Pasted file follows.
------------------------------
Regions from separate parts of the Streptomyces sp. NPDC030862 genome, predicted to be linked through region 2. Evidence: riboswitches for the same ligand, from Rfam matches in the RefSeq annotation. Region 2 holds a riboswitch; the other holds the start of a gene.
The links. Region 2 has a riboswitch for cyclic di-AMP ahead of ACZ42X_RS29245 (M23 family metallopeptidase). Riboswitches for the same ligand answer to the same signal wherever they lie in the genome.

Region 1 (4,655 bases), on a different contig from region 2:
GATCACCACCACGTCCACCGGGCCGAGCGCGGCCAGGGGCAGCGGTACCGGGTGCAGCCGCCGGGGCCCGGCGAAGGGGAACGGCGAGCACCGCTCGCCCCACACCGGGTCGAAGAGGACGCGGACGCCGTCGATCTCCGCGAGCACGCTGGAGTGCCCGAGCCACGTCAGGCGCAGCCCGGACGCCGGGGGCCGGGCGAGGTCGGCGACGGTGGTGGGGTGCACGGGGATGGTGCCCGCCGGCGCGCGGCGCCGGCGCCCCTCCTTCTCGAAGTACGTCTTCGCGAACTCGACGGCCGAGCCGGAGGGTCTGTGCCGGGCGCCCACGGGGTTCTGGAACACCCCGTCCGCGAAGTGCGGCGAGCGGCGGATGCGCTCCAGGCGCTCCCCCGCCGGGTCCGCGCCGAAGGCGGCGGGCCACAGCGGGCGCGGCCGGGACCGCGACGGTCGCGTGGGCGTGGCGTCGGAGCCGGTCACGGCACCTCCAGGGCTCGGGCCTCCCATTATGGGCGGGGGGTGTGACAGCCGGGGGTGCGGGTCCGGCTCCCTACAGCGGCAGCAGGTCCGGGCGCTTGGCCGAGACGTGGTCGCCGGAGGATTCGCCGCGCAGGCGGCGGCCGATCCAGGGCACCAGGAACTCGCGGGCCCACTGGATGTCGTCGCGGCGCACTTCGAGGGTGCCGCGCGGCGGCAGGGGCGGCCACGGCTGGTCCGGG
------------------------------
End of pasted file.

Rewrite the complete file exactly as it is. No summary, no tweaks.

Regions from separate parts of the Streptomyces sp. NPDC030862 genome, predicted to be linked through region 2. Evidence: riboswitches for the same ligand, from Rfam matches in the RefSeq annotation. Region 2 holds a riboswitch; the other holds the start of a gene.
The links. Region 2 has a riboswitch for cyclic di-AMP ahead of ACZ42X_RS29245 (M23 family metallopeptidase). Riboswitches for the same ligand answer to the same signal wherever they lie in the genome.

Region 1 (4,655 bases), on a different contig from region 2:
GATCACCACCACGTCCACCGGGCCGAGCGCGGCCAGGGGCAGCGGTACCGGGTGCAGCCGCCGGGGCCCGGCGAAGGGGAACGGCGAGCACCGCTCGCCCCACACCGGGTCGAAGAGGACGCGGACGCCGTCGATCTCCGCGAGCACGCTGGAGTGCCCGAGCCACGTCAGGCGCAGCCCGGACGCCGGGGGCCGGGCGAGGTCGGCGACGGTGGTGGGGTGCACGGGGATGGTGCCCGCCGGCGCGCGGCGCCGGCGCCCCTCCTTCTCGAAGTACGTCTTCGCGAACTCGACGGCCGAGCCGGAGGGTCTGTGCCGGGCGCCCACGGGGTTCTGGAACACCCCGTCCGCGAAGTGCGGCGAGCGGCGGATGCGCTCCAGGCGCTCCCCCGCCGGGTCCGCGCCGAAGGCGGCGGGCCACAGCGGGCGCGGCCGGGACCGCGACGGTCGCGTGGGCGTGGCGTCGGAGCCGGTCACGGCACCTCCAGGGCTCGGGCCTCCCATTATGGGCGGGGGGTGTGACAGCCGGGGGTGCGGGTCCGGCTCCCTACAGCGGCAGCAGGTCCGGGCGCTTGGCCGAGACGTGGTCGCCGGAGGATTCGCCGCGCAGGCGGCGGCCGATCCAGGGCACCAGGAACTCGCGGGCCCACTGGATGTCGTCGCGGCGCACTTCGAGGGTGCCGCGCGGCGGCAGGGGCGGCCACGGCTGGTCCGGG